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Care cascade structural intervention versus standard of care in the diagnosis and treatment of HIV in… Mao, Yurong; Wu, Zunyou; McGoogan, Jennifer M; Liu, David; Gu, Diane; Erinoff, Lynda; Ling, Walter; VanVeldhuisen, Paul; Detels, Roger; Hasson, Albert L; Lindblad, Robert; Montaner, Julio S G; Tang, Zhenzhu; Zhao, Yan Jun 12, 2017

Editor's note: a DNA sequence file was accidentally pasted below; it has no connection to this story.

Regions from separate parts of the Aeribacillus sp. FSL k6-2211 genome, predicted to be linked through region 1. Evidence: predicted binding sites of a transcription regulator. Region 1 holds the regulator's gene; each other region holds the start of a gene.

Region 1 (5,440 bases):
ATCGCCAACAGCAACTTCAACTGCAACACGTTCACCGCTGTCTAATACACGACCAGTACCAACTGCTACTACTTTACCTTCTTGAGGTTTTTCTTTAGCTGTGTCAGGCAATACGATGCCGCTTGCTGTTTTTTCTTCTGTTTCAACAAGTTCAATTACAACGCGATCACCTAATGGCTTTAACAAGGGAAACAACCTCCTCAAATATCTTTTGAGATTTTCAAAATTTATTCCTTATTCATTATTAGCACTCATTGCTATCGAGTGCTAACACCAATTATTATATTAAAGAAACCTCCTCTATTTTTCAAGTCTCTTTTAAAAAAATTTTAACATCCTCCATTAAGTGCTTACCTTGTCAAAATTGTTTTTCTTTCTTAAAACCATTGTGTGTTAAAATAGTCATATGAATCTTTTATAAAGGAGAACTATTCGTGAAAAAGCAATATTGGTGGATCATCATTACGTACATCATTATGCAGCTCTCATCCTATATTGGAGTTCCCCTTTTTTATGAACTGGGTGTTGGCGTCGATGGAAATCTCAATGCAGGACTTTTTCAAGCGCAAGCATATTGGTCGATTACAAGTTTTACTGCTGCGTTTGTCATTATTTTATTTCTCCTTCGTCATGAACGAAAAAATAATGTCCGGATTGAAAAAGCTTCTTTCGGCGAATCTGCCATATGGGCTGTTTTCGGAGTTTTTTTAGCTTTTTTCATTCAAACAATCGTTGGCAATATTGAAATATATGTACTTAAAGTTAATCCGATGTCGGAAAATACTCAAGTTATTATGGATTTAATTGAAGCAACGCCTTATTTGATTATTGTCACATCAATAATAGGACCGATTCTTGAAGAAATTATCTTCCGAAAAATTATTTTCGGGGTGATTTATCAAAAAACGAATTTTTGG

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STUDY PROTOCOL Open AccessCare cascade structural intervention versusstandard of care in the diagnosis andtreatment of HIV in China: a cluster-randomized controlled trial protocolYurong Mao1, Zunyou Wu1*, Jennifer M. McGoogan1, David Liu2, Diane Gu1, Lynda Erinoff2, Walter Ling3,Paul VanVeldhuisen4, Roger Detels5, Albert L. Hasson3, Robert Lindblad4, Julio S. G. Montaner6, Zhenzhu Tang7and Yan Zhao1AbstractBackground: The high rate of attrition along the care cascade of infection with human immunodeficiency virus(HIV) results in lost opportunities to provide timely antiretroviral therapy (ART) and to prevent unnecessarily highmortality. This study aims to assess the effectiveness of a structural intervention, the one-stop (“One4All”) strategythat streamlines China’s HIV care cascade with the intent to improve testing completeness, ART initiation, viralsuppression, and mortality.Method: A two-arm, cluster-randomized controlled trial was implemented in twelve county hospitals in Guangxi Chinato test the effectiveness of the One4All strategy (intervention arm) compared to the current standard of care (SOC;control arm). The twelve study hospitals were selected for homogeneity and allocated one-to-one to the interventionand control arms. All patients screening HIV positive in study hospitals were enrolled. Target study enrollment was 180participants per arm, 30 participants per hospital. Basic demographic information was collected as well as HIV riskbehavior and route of infection. In intervention hospitals, patients then went on to receive point-of-care CD4 testingand in-parallel viral load (VL) testing whereas patients in control hospitals progressed through the usual SOC cascade.The primary outcome measure was testing completeness within 30 days of positive initial HIV screening result. Testingcompleteness was defined as receipt of all tests, test results, and post-test counseling. The secondary outcomemeasure was ART initiation (receipt of first ART prescriptions) within 90 days of positive initial HIV screening result.Tertiary outcome measures were viral suppression (≤200 copies/mL) and all-cause mortality at 12 months.Discussion: We expect that this first-ever, cluster-randomized controlled trial of a bundle of interventions intended tostreamline the HIV care cascade in China (the One4All strategy) will provide strong evidence for the benefit ofaccelerating diagnosis, thorough clinical assessment, and ART initiation via an optimized HIV care cascade. Wefurthermore anticipate that this evidence will be valuable to policymakers looking to elevate China’s overall HIV/AIDSresponse to meet the UNAIDS 90-90-90 targets and the broader, global goal of eradication of the HIV/AIDS epidemic.Trial registration: ClinicalTrials.gov #NCT02084316. (Registered on March 7, 2014)Keywords: HIV test, Point-of-care, CD4 count, Viral load, Viral suppression, Antiretroviral therapy, Mortality, Linkage tocare, HIV care cascade, HIV continuum of care* Correspondence: wuzy@263.net; wuzunyou@chinaaids.cn1The National Centre for AIDS/STD Prevention and Control, Chinese Centerfor Disease Control and Prevention, 155 Changbai Road, Changping District,Beijing 102206, ChinaFull list of author information is available at the end of the article© The Author(s). 2017 Open Access This article is distributed under the terms of the Creative Commons Attribution 4.0International License (http://creativecommons.org/licenses/by/4.0/), which permits unrestricted use, distribution, andreproduction in any medium, provided you give appropriate credit to the original author(s) and the source, provide a link tothe Creative Commons license, and indicate if changes were made. The Creative Commons Public Domain Dedication waiver(http://creativecommons.org/publicdomain/zero/1.0/) applies to the data made available in this article, unless otherwise stated.Mao et al. BMC Health Services Research  (2017) 17:397 DOI 10.1186/s12913-017-2323-zBackgroundIn both resource-rich and resource-limited settings alike,patients are commonly lost at each step along the carecascade of infection with human immunodeficiency virus(HIV) that causes acquired immunodeficiency syndromes(AIDS) [1]. In China, the current standard-of-care (SOC)patient pathway from screening HIV-positive to initiatingantiretroviral therapy (ART) involves multiple hospitalvisits, during which patients submit to several separateblood draws, and then experience protracted waitingperiods before they are notified of results. This causessubstantial loss to follow-up, delays in diagnosis, clinicalassessments that are incomplete, and ART initiation atlater stages of disease progression [2, 3]. Recent studieshave indicated that, in some parts of China, only approxi-mately 43% of those who screen HIV-positive in hospitalsettings received confirmatory testing [3], and only 57% ofthose confirmed HIV-positive received CD4 testing within6 months [4]. Since CD4 count has been used to deter-mine eligibility for ART, it has been estimated that nearly80% of those with newly-identified HIV infection, whowere ART-eligible, were not initiated on ART in a timelyfashion. Unfortunately, these missed opportunities forengagement in the HIV care cascade has ultimately trans-lated to preventable high mortality [2, 5].Although it seems obvious, it is critically important thatpeople living with HIV (PLHIV) step through all the mile-stones on the HIV care cascade in order for to fully realizethe benefits of ART—they must become aware of theirHIV-positive status, receive a diagnosis and clinical assess-ment, attend counseling, enroll in care and initiate ART,and adhere to their treatment regimens and follow-upschedules [1, 6]. However, merely accessing these services,and sequentially stepping through the process, may not beenough. Increasing evidence has highlighted the import-ance of the timing in which these services are accessed.Two large, recently-completed clinical trials, TEMPRANOand START, have provided evidence of benefit in not wait-ing to treat HIV infection until evidence of disease progres-sion is present in the form of symptoms or low CD4 count[7, 8]. This benefit of reduced clinical disease progression,as well as decreased overall mortality, has since been con-firmed in other settings, including China [2]. In response,the World Health Organization (WHO) modified its guide-lines in 2015, recommending immediate ART initiation forall PLHIV regardless of symptoms or CD4 count [9].The strong evidence for the clinical benefit of immediateART for PLHIV [7, 8], taken together with the previously-identified public health benefit in the form of reducedtransmission rates [10, 11], meant that optimization of theHIV care cascade was even more important than previouslythought. A number of studies in a variety of settings havebeen designed to examine a range of interventions intendedto improve the HIV care cascade. Thus far, majority ofthese types of studies in low- and middle-income settingshave been in Sub-Saharan Africa [12]. However, in general,they have not followed participants beyond the pre-ARTperiod and have not evaluated the effectiveness of multipleinterventions implemented as a package [13–19]. One suchstudy has recently been completed and published in China,providing evidence that a simplified test-and-treat interven-tion can improve both HIV care cascade retention and timeto ART initiation [2].Objective and outcomesThe objective of the present clinical trial was to evaluate astreamlined pathway for patients from screening HIV-positive to initiating ART, testing the effectiveness of astructural intervention—called the one-stop (“One4All”)strategy. This experimental strategy consisted of a newalgorithm incorporating rapid, point-of-care (POC) HIVscreening and CD4 testing, and in-parallel plasma viral load(VL) testing to promote fast and complete HIV diagnosisand staging, followed by immediate counseling and ARTinitiation for eligible patients. The One4All interventionwas compared to the current SOC (control arm), and fouroutcomes were assessed:1. Testing completeness within 30 days of HIV-positivescreening (primary)2. ART initiation within 90 days of HIV-positivescreening (secondary)3. Viral suppression (≤200 copies/mm3) at 12 monthsafter HIV-positive screening (tertiary)4. All-cause mortality at 12 months after HIV-positivescreening (tertiary)MethodDesignA cluster-randomized trial was designed as diagrammed inFig. 1. Hospitals were the unit of randomization and twelvesimilar county-level hospitals were allocated one-to-one tothe intervention and control arms of the study. The efficacyof the intervention was determined by comparison to thecurrent standard of care (SOC, control arm) at 30 days,90 days, and 12 months.SettingThe setting for this study was county hospitals in GuangxiZhuang Autonomous Region (hereafter referred to asGuangxi). In 2011, Guangxi reported the second highestcumulative number of HIV/AIDS cases in China, thehighest number of newly-reported HIV/AIDS cases, thehighest number of newly-reported AIDS cases, and thehighest number of AIDS-related deaths [5]. As shown inFig. 2, a broad range of characteristics of potential county-level hospitals in Guangxi were examined. The hospitalsMao et al. BMC Health Services Research  (2017) 17:397 Page 2 of 9included in the study were selected based on their homo-geneity across these characteristics.Allocation and blindingThe twelve selected study hospitals were stratified byhistorical rates of testing completeness followed by post-test counseling during the first six months of 2013 priorto being allocated to the intervention or control studyarms. Eight hospitals were within the low historical testingcompletion stratum of <20%, and these eight hospitalswere randomized, four into the intervention arm and fourinto the control arm. Four hospitals were within the highhistorical testing completion stratum of ≥20%, and thesefour hospitals were randomized, two into the interventionarm and two into the control arm. All patients whoscreened HIV-positive in the six intervention hospitalsreceived the One4All intervention and all patients whoscreened HIV-positive in the six control hospitals duringthe same study period received SOC services. There wasno blinding required since the unit of randomization wasthe study hospital and each hospital only offered the HIVcare cascade it was assigned during randomization—SOCor One4All.Participants and recruitmentStudy eligibility criteria were: [a] being 18 years of age orolder, [b] having a positive result on an HIV enzymeimmunoassay (EIA) screening test, [c] seeking care in astudy hospital, either inpatient or outpatient, and [d] resid-ing or intending to reside within the study catchment area.Study exclusion criteria were: [a] having previously receivedconfirmation of HIV infection in any setting, [b] being aprisoner or detainee at time of screening, or [c] being apregnant woman.No special strategies to ensure adequate participantenrollment were employed. All patients who were foundto be eligible were enrolled in the study. After enrollment,basic demographic information was collected. Informationon self-reported risk behavior and route of HIV acquisi-tion were also collected.EthicsThe protocol and consent process were reviewed andapproved by the US National Institutes of Health (NIH),National Institute on Drug Abuse (NIDA) ProtocolReview Board and Data and Safety Monitoring Board, aswell as respective institutional review boards (IRBs) of theUniversity of California, Los Angeles (UCLA) and theCounty Hospitals (N=12)RandomizationControl ArmStandard of Care (SOC)County Hospitals (n=6)Target Enrollment = 30 participants per hospital ×6 hospitals = 180 participantsIntervention ArmOne4All Test InterventionCounty Hospitals (n=6)Target Enrollment = 30 participants per hospital ×6 hospitals = 180 participantsAssessment:• 30 days• 90 days• 12 monthsBaseline AssessmentFig. 1 Diagram of study design. This diagram illustrates the cluster-randomized controlled study design with one-to-one allocation oftwelve county-level hospitals to either the control arm (currentstandard of care [SOC]) or the intervention arm (the “One4All” strategyintended to streamline the HIV care cascade)Fig. 2 List of Hospital Characteristics. The eighteen differentcharacteristics listed here were examined in the process of assessingcandidate county-level hospitals in Guangxi, China. The final twelvestudy hospitals were selected based upon homogeneity acrossthese characteristicsMao et al. BMC Health Services Research  (2017) 17:397 Page 3 of 9National Center for AIDS/STD Control and Prevention(NCAIDS), China Center for Disease Control and Preven-tion (CDC).Individual informed consent was not obtained. Studyinformation was shared with participants and participantswere given opportunities ask questions. While participantscould refuse to participate, or to share their data, theirenrollment still counted toward the total number of studyparticipants. No study-related reimbursement for partici-pants was provided.All patient data were protected and kept confidentialaccording to standard procedures present within China’shealthcare system. Participant data extracted from hospitalrecords, and from China’s National HIV/AIDS Comprehen-sive Response Information Management System (CRIMS,which has been described elsewhere) [20], were assignedtrial-specific participant identification numbers and thenotherwise de-identified prior to use to protect participantprivacy.Sample sizeA minimum sample size of 180 participants per arm, across12 clusters (or 30 participants per cluster) was selected. Thissample size was expected to achieve 93% power based on aone-sided test (at alpha = 0.05) to detect a difference be-tween the group proportions of 0.28, where under the alter-native hypothesis the One4All arm proportion was assumedto be 0.50 and the control arm proportion was assumed tobe 0.22. This calculation assumed an intra-class correlation(ICC) within hospitals of 0.082 based on preliminary data.Although 30 participants per cluster (or hospital) was thetarget, it was expected that some hospitals would enrollparticipants more quickly than others. Therefore, a finalstudy population of greater than 180 participants per armwas anticipated as enrollment at all hospitals remained openuntil the last hospital met its 30-participant goal.InterventionA high-level overview of the HIV care cascade in SOC(control arm) and One4All (intervention arm) hospitals isdepicted in Fig. 3. The One4All test intervention includedrapid, POC HIV EIA screening and CD4 testing, with in-parallel VL testing. This strategy was intended to promoterapid and complete diagnostic assessment and acceleratetime to ART initiation for those deemed ART eligible.The ART eligibility threshold at the time of this study wasCD4 count ≤350 cells/mm3. Each of the steps in the HIVcare cascade up to assessment of ART eligibility aredescribed in detail below for both the SOC condition andthe One4All condition. In both care cascades, all partici-pants received post-test counselling each and every timethey received test results.HIV ScreeningIn SOC study hospitals, the Wantai Screening HIV (1 + 2)Ag&Ab EIA (Beijing Wantai Manufacturer of InfectiousDiseases Diagnostics) was used as the initial screening testfollowed by two different EIAs that varied between sites.In One4All study hospitals, the first HIV screening testwas the also the Wantai Screening HIV (1 + 2) Ag&AbEIA. The second and the third EIAs were the DetermineHIV-1/2® rapid test (Abbott Laboratories) and the InTecHIV rapid test (Xiameng InTec Products).HIV ConfirmationIn SOC study hospitals, an additional blood sample wascollected immediately following screening or on a subse-quent study hospital visit. The sample was sent to the localcity CDC laboratory for Western blot (WB) confirmatorytesting according to usual practice. As confirmatory testingrequired approximately 10 to 15 days to be completed,participants typically had to be contacted and asked toreturn to the study hospital to receive their results.In One4All study hospitals, WB was not used for con-firmatory testing. Rather, VL testing served as the confirma-tory test (see below).CD4 CountIn SOC study hospitals, participants were asked to returnto the study hospital for another blood draw for CD4testing after they were notified that the result of theirconfirmatory testing was positive. Blood specimens wereagain sent to the city CDC laboratory, this time for CD4testing. CD4 testing also required approximately 10 toFig. 3 Illustration of Intervention and Control Conditions. Thisillustration depicts the differences in the HIV care cascade betweencontrol (standard of care [SOC]) and intervention (“One4All” strategy)study arms. In the SOC condition, HIV care cascade steps 2, 3, 4, 5, and7 are all consolidated into a single step 2 in the One4All conditionMao et al. BMC Health Services Research  (2017) 17:397 Page 4 of 915 days to complete. Once CD4 test results were available,participants were again asked to return to be notified.In One4All study hospitals, POC CD4 testing was per-formed in the study hospital with a POC Pima™ CD4Analyzer (Alere Healthcare, USA) using whole bloodsamples. Results were available within 30 min. Partici-pants were notified of their results as soon as possible,but no later than the next day if they had left the studyhospital during the test.Viral loadIn SOC study hospitals, VL testing was conducted ap-proximately one year after ART initiation. Participantswere asked to return to the study hospital for bloodsample collection. Blood samples were sent to theprovincial CDC laboratory for plasma VL testing, whichrequired 10 to 15 days to complete. Participants werecontacted and asked to return to the study hospital toreceive VL testing results once they were available.In One4All study hospitals, blood samples for VL testingwere collected immediately following receipt of positivescreening results, at the same time as the blood draw forCD4 testing (see above). VL testing was conducted againafter one year. Plasma VL testing itself was conducted inthe same manner as in SOC study hospitals—samples weresent to the provincial CDC laboratory, plasma VL testingrequired 10 to 15 days, and participants asked to return tothe study hospital to receive VL test results.This intervention condition posed no specific safety riskto participants. In comparison to SOC study hospitals, theHIV care cascade in One4All study hospitals involvedfewer blood draws and there was no increase in thevolume of blood drawn or the typical risk associated withblood draws.OutcomesThe primary outcome measure was the proportion ofparticipants who achieved testing completeness and re-ceived test results and post-test counseling within 30 daysof positive screening. Testing completeness was defined ascompletion of three required components: 1) initial HIVscreening (one to two tests in One4All and two to four inSOC), 2) CD4 testing, and 3) confirmatory HIV test-ing—WB in the SOC arm, or VL in the One4All arm.“Success” was defined as completion of all three requiredtests and notification of test result along with receipt ofcounseling after each test. Success was compared at 30 daysafter initial HIV-positive screening. The secondary outcomemeasure was the proportion of participants who initiatedART within 90 days from the date of HIV-positive screen-ing. ART-initiation was defined as the receipt of the firstART prescription. Tertiary outcomes included the propor-tion of participants who achieved viral suppression (≤200copies/mm3) and mortality at 12 months. Mortality wasassessed as the number of reported deaths divided by thenumber of patients enrolled.Aside from these main outcome measures, three othermeasures were pre-specified. For the primary outcome, twofurther analyses were planned: time from initial positiveHIV screen to success, not restricted to the 30-day window,compared between control and intervention arms, and suc-cess at 45, 60, and 90 days, also compared between controland intervention arms. For the secondary outcome, onefurther analysis was planned: time from initial positive HIVscreen to ART initiation, not restricted to the 90-day win-dow, compared between control and intervention arms.TimelineA general study timeline is depicted in Fig. 4. Significantpreparation prior to trial commencement was requiredand included completion of the IRB processes at multipleinstitutions, baseline hospital assessment, selection, andallocation, and staff training and site preparation. Thisphase was expected to take approximately 14 months.Once the study began, implementation and enrollmentwere anticipated to take 9 months, and follow-up a further12 months. After trial completion, data analysis andreporting was planned for the following 12 months.Data collection, management, and monitoringBaseline assessment information, including participantcontact and demographic information, laboratory screeningresults and dates, test result notification dates, and post-testcounseling dates were all collected using case reportingforms (CRFs). CRF data were stored in a web-baseddatabase constructed specifically for the study. Thisdatabase served as the centralized location for electronicstorage of all study-related data. Study-related data fromeach hospital system was retrieved weekly and uploaded tothis study database.To supplement the data contained in the study-specificdatabase, records were extracted from CRIMS [20]. Eachcounty hospital nationwide, including all participating studyhospitals, have unique identification codes in CRIMS tofacilitate extraction of all data on HIV cases identified atstudy hospitals.A centralized Data and Statistics Team (DST) wasresponsible for the validation of the web-based study data-base, retrieval of study hospital data, data extraction fromCRIMS, merger of the two datasets into one, assurance ofdata integrity and security, and development and deliveryof training for participating hospital and CDC staffmembers on applicable data management procedures.Data analysisTo adjust for both the clustering effect of hospitals (withhospital as a random effect to account for the ICC) andbaseline participant-level and hospital-level confoundingMao et al. BMC Health Services Research  (2017) 17:397 Page 5 of 9factors, analysis of the primary outcome measure wasperformed using G-side GLIMMIX modeling. Participant-level factors included in the model were age, gender,ethnicity, education, occupation, marital status, transmis-sion route, and treatment setting (inpatient/outpatient),and hospital-level factors included baseline test comple-tion rate prior to randomization. To assess the consistencyof the primary outcome results, a Chi-square test adjustedfor clustering was also used to measure the associationbetween treatment arm and the primary outcome [21],although this method does not account for baselineconfounders. Secondary analyses of the primary outcomemeasure were performed as a waiting time analysisexamining time from initial positive screen to success. Forthis waiting time analysis, participants who did not meetthe testing success criteria were censored at their lastfollow-up dates. Kaplan-Meier curves were used to displaydifferences over time from screening to testing and coun-seling completeness.In comparing differences in baseline characteristicsbetween the two arms, a Chi-square test adjusted for cluster-ing was performed for binary variables. When baselinecategorical variables had more than 2 responses, an adjustedp-value was calculated by referring the observed (un-adjusted) Chi-square value to the distribution of Chi-squarevalues obtained by randomly permuting observed treatmentsover hospitals, with the adjusted p-value defined as theproportion of 'permuted' Chi-square values at least as largeas observed. To test between-arm differences in continuousdata, a t-test adjusted for clustering was performed [21].Analytical methods and the adjustment for clusteringand covariates effects used in the analysis of the primaryoutcome were also applied to the ART initiation second-ary outcome and viral suppression tertiary outcome. Aswith the secondary analysis of the primary outcome,Kaplan-Meier analyses were also performed for time toinitiation of ART, outside the 90-day window, and time todeath. In addition, for the mortality outcome, a randomeffects Cox (shared frailty) model accounting for the hos-pital clustering effect was used to calculate the interven-tion effect on the hazard ratio (HR) of death while alsocontrolling for other covariates. Adjustments to p-valuesand confidence intervals for multiple testing and multiplecomparisons were not performed. All data analyses wereperformed using SAS software (SAS Institute, Inc., USA).DisseminationThe trial is registered with ClinicalTrials.gov (#NCT02084316) and the original protocol has been published onCTNDisseminationLibrary.org. The dataset is availableupon request to the corresponding author.DiscussionTo our knowledge this is the first controlled clinical trial toexamine a bundle of interventions intended to improvemultiple points in China’s HIV care cascade. A notablestrength of this study lies in the rigor with which the effect-iveness of the One4All strategy was tested. We expectedthat it would provide strong evidence in support of astreamlined HIV care cascade that accelerates diagnosis,Fig. 4 Timeline of the Study. The study was expected to require approximately 14 months for pre-implementation preparation (i.e. IRB preparation,submission, review, and approval; baseline hospital assessment, selection, and allocation; and staff training and site preparation). Implementation andenrollment were expected to take a further 9 months, and follow-up required a subsequent 12-month period. Finally, data analysis and reporting wereexpected to require another 12 months. (institutional review board [IRB], antiretroviral therapy [ART])Mao et al. BMC Health Services Research  (2017) 17:397 Page 6 of 9complete clinical assessment, and treatment initiationhaving a significant clinical benefit over the current SOC.With growing global evidence of the clear benefits ofimmediate ART for all PLHIV, both for the purposes oftreatment of HIV infection and of prevention of HIV trans-mission [7, 8, 10], HIV/AIDS programs around the worldmust place renewed focus on optimization of the HIV carecascade. Worldwide, three out of every five PLHIV havenot accessed ART [22]. Steps must be taken to eliminatelosses to follow-up in the pre-ART period, and to ensurethat all PLHIV receive immediate treatment.At the time the present study was conducted, China stillhad a CD4 count ≤350 cells/mm3 ART eligibility criterionin place, with exceptions allowed only for PLHIV whowere pregnant or in serodiscordant relationships [23]Thus, we expected that some participants in our studycould not initiate ART despite being successfully retainedin the pre-ART HIV care cascade. The WHO has sinceelevated the CD4 count threshold for ART to CD4 count≤500 cells/mm3 in 2013 [24], and then abolished it in2015, now recommending that all PLHIV receive immedi-ate ART regardless of CD4 count [9]. Two studies inChina have recently examined the benefit of ART initi-ation for PLHIV who did not meet the ≤350 cells/mm3threshold. One prospectively examined immediate ARTfor all participants regardless of CD4 count [2], the otherretrospectively investigated ART given to PLHIV withCD4 counts >500 cells/mm3 on an exception basis or as apart of the NCAIDS-sponsored “Prevention and Treat-ment of Major Infectious Diseases” project launched in2012, which consisted of a series of cluster-randomizedcontrolled trials among key populations. Both studiesfound significant improvements in mortality. We envisionthe combination of this evidence with the outcome of thepresent study supporting the complete replacement ofChina’s current SOC HIV care cascade with a new,streamlined cascade that accelerates diagnosis, completeclinical assessment, and ART initiation for all PLHIV.Several important challenges were anticipated prior totrial commencement. For example, there was knownvariability in HIV SOC offered between different countiesin Guangxi. A major cause of poor testing completenessand treatment initiation in rural Guangxi is disjointed HIVservices as a result of structural and cultural constraints.County hospitals and CDCs struggle to follow nationalguidelines, mainly because of limited laboratory capacityand complex referral systems between hospitals and CDCs.The study team debated whether to provide strict guide-lines and training to control arm study hospitals in an effortto standardize their current practice and improve homo-geneity. However, we ultimately decided against tamperingwith the control condition, as we determined that a controlcomparator that represented the reality of the currentstandard HIV care cascade was more valuable than anartificial ideal control environment we would have createdonly for the benefit of the study. Therefore, during ourbaseline hospital investigations, the investigators engagedwith hospital leaders and key personnel involved in HIVcare and collected the key characteristics of the routinepractice adopted at each county. A detailed testing totreatment flowchart was developed for each of the hospi-tals, documenting the key deviations from national guide-lines. Then, CRFs were adjusted in order to accuratelyreflect the reality of testing and linkage to care proceduresin each hospital.Another key challenge was in the size of the study. Thestudy was originally designed to include 24 hospitals (orclusters), 12 each in the control and intervention arms.This would have provided adequate power to detect differ-ences between arms in all four outcomes. However, due toboth the known high degree of variability observed inSOC services across counties in Guangxi and historicallylow numbers of patients screening HIV positive in manyhospitals, not to mention the inherent difficulties withimplementing such a large study, we decided to scale backthe number of hospitals to 12. Although we suspected thatwe would still find statistically significant differences inseveral of the outcomes, the study was truly only ad-equately powered to detect between-arm differences inthe primary outcome of testing completeness by 30 days.As the study included no intervention related to ARTregimen adherence, we anticipated the possibility that wemay find no between-arm differences in achievement ofviral suppression. We chose to define viral suppression as≤200 copies/mL based on the equipment used for thestudy in local laboratories, recognizing that this target wasaggressive. Although above the <50 copies/mL definitionof viral suppression commonly recognized in high-incomesettings, it is well below the <1,000 copies/mL thresholdrecognized by the WHO as achievement of viral suppres-sion in low- and middle-income countries such as China.It is also below the 300 to 500 copies per/mL target com-monly used by research teams in studies in low- andmiddle-income settings [1, 25]. Future studies will need toexamine interventions aimed at improving adherence inorder to promote achievement of viral suppression.Additionally, with increased numbers of PLHIV on ART,it will be necessary for China’s public health and health-care communities to be vigilant in monitoring patients fortreatment failure. This will require substantial improve-ment of VL testing infrastructure and China shouldstrongly consider investment in the development and im-plementation of new POC VL testing technologies, whichfurther contribute to a streamlined HIV care cascade.ConclusionThis first-ever, cluster-randomized controlled trial of abundle of interventions intended to streamline the HIVMao et al. BMC Health Services Research  (2017) 17:397 Page 7 of 9care cascade in China (the One4All strategy) wasevaluated on four outcomes: testing completeness within30 days, ART initiation within 90 days, viral suppressionat 12 months, and all-cause mortality at 12 months. Weexpect that the outcome of this trial will provide strongevidence for the benefit of accelerating diagnosis, thor-ough clinical assessment, and ART initiation via an opti-mized HIV care cascade such as the One4All strategy.Furthermore, we anticipate that this evidence taken to-gether with the strong, new evidence of both treatmentand prevention benefits of immediate ART for all PLHIVregardless of CD4 count [7, 8, 10], will compel carefulconsideration by policymakers in China and other, simi-lar low- and middle-income countries. HIV care cascadeoptimization is a critical strategy for meeting theUNAIDS 90-90-90 targets [26], and will be required forthe eventual eradication of the HIV epidemic.AbbreviationsAIDS: Acquired immunodeficiency syndromes; ART: Antiretroviral therapy;CDC: Center for disease control and prevention; CRF: Case reporting form;CRIMS: Comprehensive response information management system; DST: Dataand statistics team; EIA: Enzyme immunoassay; HIV: Humanimmunodeficiency virus; HR: Hazard ratio; ICC: Intra-class correlation;IRB: Institutional review boards; NCAIDS: National Center for AIDS/STDControl and Prevention; NIDA: National Institute on Drug Abuse;NIH: National Institutes of Health; One4All: The one-stop strategy interven-tion; PLHIV: People living with HIV; POC: Point-of-care; SOC: Standard-of-care;UCLA: University of California, Los Angeles; UNAIDS: The Joint United NationsProgramme on HIV/AIDS; VL: Viral load; WHO: World Health OrganizationAcknowledgementsThe authors would like to thank Betty Tai and Shicheng Yu for their help indeveloping the protocol.FundingThis study was co-funded by the National Institute on Drug Abuse, US NationalInstitutes of Health (Grant #CTN0056) and the National Health and FamilyPlanning Commission, People’s Republic of China (Grant #131-13-000-105-01).Scientists from the National Institute on Drug Abuse were involved in studydesign and the writing of this manuscript.Availability of data and materialsNot applicable.Authors’ contributionsYM, ZW, DL, DG, LE, WL, PV, RD, AH, RL, JSGM, ZT and YZ contributed to thestudy design and authored the study protocol. YM, ZW, JMM and DG wrotethe initial draft of this manuscript. All authors reviewed all manuscriptrevisions. ZW had final responsibility for the decision to submit themanuscript for publication and will have access to the final trial dataset. Allauthors read and approved the final manuscript.Competing interestsPaul VanVeldhuisen is a statistician and Robert Lindblad is a medical officerfrom the Emmes Corporation. The Emmes Corporation, USA (https://secure.emmes.com/emmesweb/about) is a health-related research institute.It was contracted by the US National Institute on Drug Abuse (NIDA) withopen competition for Data Center to provide support for data managementand data analysis for NIDA’s supported Clinical Trial Network studies on drugabuse. Emmes is the Data Center for our trial. NIDA provided funding toEmmes to support both PV and RL and their team for technical support inthe design of data collection forms, data management, data analysis, and in-terpretation of results for the trial. The rest of the authors declare that theyhave no competing interests.Consent for publicationNot applicable.Ethics approval and consent to participateThe trial protocol and consent process have been reviewed and approvedby the Protocol Review Board and Data and Safety Monitoring Board of theNational Institute on Drug Abuse, US National Institutes of Health and theInstitutional Review Boards of both the University of California, Los Angelesand the National Center for AIDS/STD Control and Prevention, China CDC.All the ethics committees had approved this study specifically waived theneed to obtain individual written participant consent.DisclaimerThe views and opinions expressed herein are entirely those of the authors,and do not represent the official policy, or endorsement of the NationalCenter for AIDS/STD Control and Prevention, China CDC, nor the NationalInstitute on Drug Abuse, US National Institutes of Health.Publisher’s NoteSpringer Nature remains neutral with regard to jurisdictional claims inpublished maps and institutional affiliations.Author details1The National Centre for AIDS/STD Prevention and Control, Chinese Centerfor Disease Control and Prevention, 155 Changbai Road, Changping District,Beijing 102206, China. 2National Institute on Drug Abuse, US NationalInstitutes of Health, Bethesda, USA. 3Integrated Substance Abuse Programs,University of California at Los Angeles (UCLA) School of Medicine, LosAngeles, USA. 4Emmes Corporation, Rockville, USA. 5Department ofEpidemiology, UCLA Fielding School of Public Health, Los Angeles, USA.6British Columbia Centre for Excellence in HIV/AIDS, University of BritishColumbia, Vancouver, Canada. 7Guangxi Centre for Disease Control andPrevention, Nanning, China.Received: 3 March 2017 Accepted: 19 May 2017References1. 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A comparison oflinkage to HIV care after provider-initiated HIV testing and counselling (PITC) versusvoluntary HIV counselling and testing (VCT) for patients with sexually transmittedinfections in Cape Town, South Africa. BMC Health Serv Res. 2014;14:350.19. Rosen S, Maskew M, Fox MP, Nyoni C, Mongwenyana C, Malete G, Sanne I,Bokaba D, Sauls C, Rohr J, et al. Initiating Antiretroviral Therapy for HIV at aPatient's First Clinic Visit: The RapIT Randomized Controlled Trial. PLoS Med.2016;13(5):e1002015.20. Mao Y, Wu Z, Poundstone K, Wang C, Qin Q, Ma Y, Ma W. Development ofa unified web-based national HIV/AIDS information system in China. Int JEpidemiol. 2010;39 Suppl 2:ii79–89.21. Donner A, Klar N. Analysis of binary outcomes Design and Analysis ofCluster Randomization Trials in Health Research. Chichester: John Wiley &Sons, Ltd; 2000. p. 84–6.22. UNAIDS. The GAP Report. Geneva: UNAIDS; 2014.23. Panel E. China National Free Antiretroviral Threapy Handbook. 3rd ed.Beijing: The People's Medical Publishing House Co., LTD; 2012.24. WHO. Consolidated guidelines on the use of antiretroviral drugs for treatingand preventing HIV infection—recommendations for a public healthapproach. Geneva: World Health Organization; 2013.25. McMahon JH, Elliott JH, Bertagnolio S, Kubiak R, Jordan MR. Viral suppressionafter 12 months of antiretroviral therapy in low- and middle-income countries:a systematic review. Bull World Health Organ. 2013;91(5):377–385E.26. UNAIDS. 90-90-90 an ambitious treatment target to help end the AIDSepidemic. Geneva: UNAIDS; 2014.•  We accept pre-submission inquiries •  Our selector tool helps you to find the most relevant journal•  We provide round the clock customer support •  Convenient online submission•  Thorough peer review•  Inclusion in PubMed and all major indexing services •  Maximum visibility for your researchSubmit your manuscript atwww.biomedcentral.com/submitSubmit your next manuscript to BioMed Central and we will help you at every step:Mao et al. BMC Health Services Research  (2017) 17:397 Page 9 of 9